(This post was most recently updated at 1:30 p.m. ET.)
Saying that "critics are right to point out that without proper safeguards, this type of program could be used to yield more information about our private lives," President Obama said Friday that he wants the National Security Agency to stop holding on to massive amounts of "metadata" about the phone calls and electronic communications of millions of people around the world.
Obama said he's ordered a plan to be drafted that would shift that data to some other entity. The information could then only be "queried ... after a judicial finding or in a true emergency." He's also ordered, the president said, that the NSA narrow the scope of its activities. "We will only pursue phone calls that are two steps removed from a number associated with a terrorist organization instead of three," Obama said.
Speaking of the months of controversy about the NSA that were sparked by leaks from former agency contractor Edward Snowden, Obama said of the United States that "we are held to a different standard precisely because we have been at the forefront in defending personal privacy and human dignity."
"No one expects China to have an open debate about their surveillance programs, or Russia to take the privacy concerns of citizens into account," he added.
Along with the changes in how electronic metadata will be stored, Obama said:
-- He has approved a new presidential directive that "will strengthen executive branch oversight of our intelligence activities."
-- He is "directing the director of National Intelligence, in consultation with the attorney general, to annually review — for the purpose of declassification — any future opinions of the [Foreign Intelligence Surveillance Court] with broad privacy implications, and to report to me and Congress on these efforts."
-- He wants the intelligence community to "institute reforms that place additional restrictions on [the] government's ability to retain, search and use in criminal cases communications between Americans and foreign citizens."
-- He has told Attorney General Eric Holder to make "national security letters, which can require companies to provide specific and limited information to the government without disclosing the orders to the subject of the investigation ... terminate within a fixed time unless the government demonstrates a real need for further secrecy."
Our original post and additions we made before 11:40 a.m. ET pick up the story:
"In our rush to respond to very real and novel threats" after the Sept. 11, 2011, terrorist attacks, "the risks of government overreach — the possibility that we lose some of our core liberties in pursuit of security — became more pronounced," President Obama said Friday.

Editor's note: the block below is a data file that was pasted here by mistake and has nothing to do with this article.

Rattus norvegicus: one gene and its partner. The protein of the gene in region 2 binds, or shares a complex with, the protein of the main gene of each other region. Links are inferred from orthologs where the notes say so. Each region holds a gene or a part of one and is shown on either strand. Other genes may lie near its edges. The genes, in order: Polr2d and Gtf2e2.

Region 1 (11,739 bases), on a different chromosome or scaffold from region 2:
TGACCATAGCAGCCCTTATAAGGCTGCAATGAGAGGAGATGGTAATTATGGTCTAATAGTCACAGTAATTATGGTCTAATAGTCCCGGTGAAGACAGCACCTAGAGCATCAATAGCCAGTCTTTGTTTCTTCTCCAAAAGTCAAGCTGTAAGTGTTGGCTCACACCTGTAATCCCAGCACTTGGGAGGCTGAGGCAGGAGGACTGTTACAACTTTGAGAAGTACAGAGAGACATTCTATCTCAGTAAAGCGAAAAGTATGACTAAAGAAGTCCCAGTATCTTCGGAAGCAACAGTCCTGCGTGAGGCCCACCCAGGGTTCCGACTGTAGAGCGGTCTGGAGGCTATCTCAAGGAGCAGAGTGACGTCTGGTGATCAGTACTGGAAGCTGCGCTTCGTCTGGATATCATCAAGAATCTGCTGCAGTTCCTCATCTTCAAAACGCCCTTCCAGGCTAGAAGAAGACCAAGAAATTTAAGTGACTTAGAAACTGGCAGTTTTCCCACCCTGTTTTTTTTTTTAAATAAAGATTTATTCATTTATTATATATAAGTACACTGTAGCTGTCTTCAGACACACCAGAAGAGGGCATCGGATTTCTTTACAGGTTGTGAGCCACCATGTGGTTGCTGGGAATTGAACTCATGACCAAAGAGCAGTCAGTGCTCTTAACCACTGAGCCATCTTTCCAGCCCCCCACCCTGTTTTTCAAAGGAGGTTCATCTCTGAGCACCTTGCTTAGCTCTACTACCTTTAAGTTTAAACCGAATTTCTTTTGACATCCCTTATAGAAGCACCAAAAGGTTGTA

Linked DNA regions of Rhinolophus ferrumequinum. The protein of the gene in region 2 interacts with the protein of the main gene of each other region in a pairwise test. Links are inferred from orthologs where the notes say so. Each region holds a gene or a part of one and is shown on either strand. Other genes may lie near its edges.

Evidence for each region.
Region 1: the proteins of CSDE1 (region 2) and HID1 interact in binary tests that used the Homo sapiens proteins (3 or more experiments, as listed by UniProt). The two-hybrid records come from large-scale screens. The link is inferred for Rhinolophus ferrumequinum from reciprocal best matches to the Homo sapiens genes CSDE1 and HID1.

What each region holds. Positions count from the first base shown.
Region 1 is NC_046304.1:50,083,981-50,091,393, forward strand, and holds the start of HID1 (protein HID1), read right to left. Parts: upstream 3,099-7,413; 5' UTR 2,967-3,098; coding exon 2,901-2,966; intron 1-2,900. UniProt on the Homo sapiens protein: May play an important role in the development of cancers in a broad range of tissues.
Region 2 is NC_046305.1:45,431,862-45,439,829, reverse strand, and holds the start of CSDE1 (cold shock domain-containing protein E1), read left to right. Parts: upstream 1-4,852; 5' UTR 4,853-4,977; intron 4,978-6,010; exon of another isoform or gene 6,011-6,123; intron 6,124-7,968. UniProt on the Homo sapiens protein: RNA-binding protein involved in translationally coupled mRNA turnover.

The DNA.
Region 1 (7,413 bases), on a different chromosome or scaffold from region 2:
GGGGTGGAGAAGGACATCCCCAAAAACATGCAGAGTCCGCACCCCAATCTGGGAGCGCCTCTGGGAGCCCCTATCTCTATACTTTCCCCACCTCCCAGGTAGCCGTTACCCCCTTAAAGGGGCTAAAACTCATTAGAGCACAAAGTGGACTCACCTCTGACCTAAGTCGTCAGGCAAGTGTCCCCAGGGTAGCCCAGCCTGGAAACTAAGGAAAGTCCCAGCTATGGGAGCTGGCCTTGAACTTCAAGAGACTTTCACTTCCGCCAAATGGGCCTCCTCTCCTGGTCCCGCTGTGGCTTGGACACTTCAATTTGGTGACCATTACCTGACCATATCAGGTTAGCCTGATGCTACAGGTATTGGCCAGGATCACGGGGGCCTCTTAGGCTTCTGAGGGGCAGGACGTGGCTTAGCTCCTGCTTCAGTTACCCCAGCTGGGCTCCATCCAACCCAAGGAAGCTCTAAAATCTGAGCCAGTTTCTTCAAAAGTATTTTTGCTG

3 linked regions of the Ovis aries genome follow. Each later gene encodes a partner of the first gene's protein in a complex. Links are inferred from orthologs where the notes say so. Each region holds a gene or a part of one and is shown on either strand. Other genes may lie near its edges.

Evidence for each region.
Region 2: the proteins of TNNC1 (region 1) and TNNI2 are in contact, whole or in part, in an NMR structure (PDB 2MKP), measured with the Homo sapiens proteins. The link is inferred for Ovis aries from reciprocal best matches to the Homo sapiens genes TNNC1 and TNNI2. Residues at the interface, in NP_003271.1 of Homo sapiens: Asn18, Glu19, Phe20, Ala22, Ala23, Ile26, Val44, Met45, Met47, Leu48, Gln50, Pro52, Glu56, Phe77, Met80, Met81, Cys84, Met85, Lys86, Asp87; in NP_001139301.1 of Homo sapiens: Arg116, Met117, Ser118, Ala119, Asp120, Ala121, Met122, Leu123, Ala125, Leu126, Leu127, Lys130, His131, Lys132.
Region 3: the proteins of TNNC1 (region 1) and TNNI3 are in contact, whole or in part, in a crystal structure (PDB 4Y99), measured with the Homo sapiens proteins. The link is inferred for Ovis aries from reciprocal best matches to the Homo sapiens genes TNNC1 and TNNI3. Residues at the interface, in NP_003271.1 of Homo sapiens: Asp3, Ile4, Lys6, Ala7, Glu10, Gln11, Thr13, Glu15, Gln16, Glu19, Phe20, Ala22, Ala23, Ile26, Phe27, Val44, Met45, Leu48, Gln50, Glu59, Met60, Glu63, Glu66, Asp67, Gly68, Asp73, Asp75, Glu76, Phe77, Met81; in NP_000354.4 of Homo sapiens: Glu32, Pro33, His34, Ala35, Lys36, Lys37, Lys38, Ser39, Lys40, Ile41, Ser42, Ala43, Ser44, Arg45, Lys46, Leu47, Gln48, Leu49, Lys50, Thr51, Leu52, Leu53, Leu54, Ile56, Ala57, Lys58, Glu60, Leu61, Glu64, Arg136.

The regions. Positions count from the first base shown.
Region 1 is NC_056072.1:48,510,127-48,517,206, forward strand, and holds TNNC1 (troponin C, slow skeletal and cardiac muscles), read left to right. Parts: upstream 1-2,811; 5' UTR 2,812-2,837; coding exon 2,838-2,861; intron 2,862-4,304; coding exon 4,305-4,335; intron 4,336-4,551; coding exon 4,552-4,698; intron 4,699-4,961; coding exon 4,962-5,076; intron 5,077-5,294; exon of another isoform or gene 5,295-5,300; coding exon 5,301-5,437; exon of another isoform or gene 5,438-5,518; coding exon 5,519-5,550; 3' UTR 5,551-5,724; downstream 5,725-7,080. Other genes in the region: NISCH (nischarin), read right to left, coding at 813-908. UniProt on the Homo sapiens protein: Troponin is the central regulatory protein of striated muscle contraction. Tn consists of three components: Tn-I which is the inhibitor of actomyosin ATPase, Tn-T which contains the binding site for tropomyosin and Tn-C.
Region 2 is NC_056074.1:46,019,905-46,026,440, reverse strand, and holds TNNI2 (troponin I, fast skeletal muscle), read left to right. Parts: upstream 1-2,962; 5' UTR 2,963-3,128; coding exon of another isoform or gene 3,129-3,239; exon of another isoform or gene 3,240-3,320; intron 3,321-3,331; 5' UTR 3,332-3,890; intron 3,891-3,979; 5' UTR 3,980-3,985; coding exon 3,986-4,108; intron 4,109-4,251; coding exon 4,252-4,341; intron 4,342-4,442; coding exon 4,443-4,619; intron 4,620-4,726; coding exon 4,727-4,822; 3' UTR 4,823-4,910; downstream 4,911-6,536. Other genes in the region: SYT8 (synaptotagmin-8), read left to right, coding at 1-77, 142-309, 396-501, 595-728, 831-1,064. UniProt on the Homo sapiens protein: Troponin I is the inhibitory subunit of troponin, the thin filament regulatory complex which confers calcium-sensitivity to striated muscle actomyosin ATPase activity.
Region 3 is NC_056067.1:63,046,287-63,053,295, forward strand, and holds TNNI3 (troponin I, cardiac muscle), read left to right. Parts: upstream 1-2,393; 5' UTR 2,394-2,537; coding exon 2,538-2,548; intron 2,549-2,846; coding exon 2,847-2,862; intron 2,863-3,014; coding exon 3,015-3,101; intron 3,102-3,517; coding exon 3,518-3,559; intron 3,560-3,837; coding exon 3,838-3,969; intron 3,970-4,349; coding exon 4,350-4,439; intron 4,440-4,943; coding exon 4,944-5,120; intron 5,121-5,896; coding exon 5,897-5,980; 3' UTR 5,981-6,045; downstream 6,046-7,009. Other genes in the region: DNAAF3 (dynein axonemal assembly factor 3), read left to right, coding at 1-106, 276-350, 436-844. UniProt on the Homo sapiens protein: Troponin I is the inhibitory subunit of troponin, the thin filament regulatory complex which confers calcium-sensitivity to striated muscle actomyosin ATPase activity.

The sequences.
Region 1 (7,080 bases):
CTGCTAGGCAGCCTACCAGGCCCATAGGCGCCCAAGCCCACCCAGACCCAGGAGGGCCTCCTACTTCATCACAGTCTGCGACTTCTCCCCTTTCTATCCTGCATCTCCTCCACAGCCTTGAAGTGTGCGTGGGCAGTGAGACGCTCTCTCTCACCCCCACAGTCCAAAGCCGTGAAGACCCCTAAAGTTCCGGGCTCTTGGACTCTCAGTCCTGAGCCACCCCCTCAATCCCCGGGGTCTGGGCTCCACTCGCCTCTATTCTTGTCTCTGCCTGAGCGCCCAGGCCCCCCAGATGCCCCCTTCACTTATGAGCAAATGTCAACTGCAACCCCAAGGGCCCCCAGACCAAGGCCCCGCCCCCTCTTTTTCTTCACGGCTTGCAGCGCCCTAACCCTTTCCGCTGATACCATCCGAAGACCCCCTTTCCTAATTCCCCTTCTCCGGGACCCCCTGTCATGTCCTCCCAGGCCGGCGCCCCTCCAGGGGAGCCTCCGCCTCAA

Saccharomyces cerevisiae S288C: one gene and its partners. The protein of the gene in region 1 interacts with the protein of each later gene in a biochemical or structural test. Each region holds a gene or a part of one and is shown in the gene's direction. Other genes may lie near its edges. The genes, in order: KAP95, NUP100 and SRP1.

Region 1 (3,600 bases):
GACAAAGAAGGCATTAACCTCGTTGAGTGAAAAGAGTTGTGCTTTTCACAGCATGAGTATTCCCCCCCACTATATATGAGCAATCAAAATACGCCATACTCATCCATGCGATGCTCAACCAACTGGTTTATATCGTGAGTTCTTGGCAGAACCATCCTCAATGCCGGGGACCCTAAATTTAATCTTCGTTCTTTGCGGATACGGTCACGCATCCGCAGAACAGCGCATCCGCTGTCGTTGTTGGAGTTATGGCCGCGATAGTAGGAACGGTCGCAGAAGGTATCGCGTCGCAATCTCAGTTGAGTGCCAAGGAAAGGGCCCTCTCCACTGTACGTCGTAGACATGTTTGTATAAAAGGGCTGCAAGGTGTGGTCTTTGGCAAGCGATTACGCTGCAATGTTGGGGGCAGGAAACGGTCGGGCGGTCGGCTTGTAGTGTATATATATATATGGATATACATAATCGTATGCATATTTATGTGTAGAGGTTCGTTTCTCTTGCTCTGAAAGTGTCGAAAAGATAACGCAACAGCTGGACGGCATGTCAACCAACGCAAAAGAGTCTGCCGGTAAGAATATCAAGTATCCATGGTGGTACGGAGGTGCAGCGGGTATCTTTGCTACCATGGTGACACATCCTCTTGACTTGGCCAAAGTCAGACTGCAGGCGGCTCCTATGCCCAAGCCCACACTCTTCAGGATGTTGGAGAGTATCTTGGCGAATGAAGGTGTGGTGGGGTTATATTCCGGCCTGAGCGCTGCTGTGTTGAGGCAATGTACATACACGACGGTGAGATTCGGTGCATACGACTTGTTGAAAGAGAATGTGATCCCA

Obama put a post-Sept. 11 frame around his highly anticipated announcement about the changes he believes need to be made in the way the National Security Agency collects information about millions of people around the world.
Among the changes Obama said he wants to be made: "The establishment of a panel of advocates from outside government to provide an independent voice in significant cases before the Foreign Intelligence Surveillance Court." The president said he will call on Congress to create that panel.
While outlying such changes, he also sought to make the case for the work that the NSA and other intelligence agencies do. "In an extraordinarily difficult job, one in which actions are second-guessed, success is unreported, and failure can be catastrophic, the men and women of the intelligence community, including the NSA, consistently follow protocols designed to protect the privacy of ordinary people," the president said.
He also made the case for the collection of massive amounts of digital data. "We cannot prevent terrorist attacks or cyberthreats without some capability to penetrate digital communications — whether it's to unravel a terrorist plot; to intercept malware that targets a stock exchange; to make sure air traffic control systems are not compromised; or to ensure that hackers do not empty your bank accounts," Obama said.
Speaking of former NSA contractor Edward Snowden, whose leaks about the agency's activities sparked an uproar that has led to demands for changes in NSA's operations, Obama said:
"Given the fact of an open investigation, I'm not going to dwell on Mr. Snowden's actions or motivations. I will say that our nation's defense depends in part on the fidelity of those entrusted with our nation's secrets. If any individual who objects to government policy can take it in their own hands to publicly disclose classified information, then we will never be able to keep our people safe, or conduct foreign policy."
From our original post:
Our earlier post, "Obama Expected To Say NSA Should Not Hold 'Metadata'," previewed his remarks.
We'll be updating during Obama's address.
For more background and context, see these earlier posts: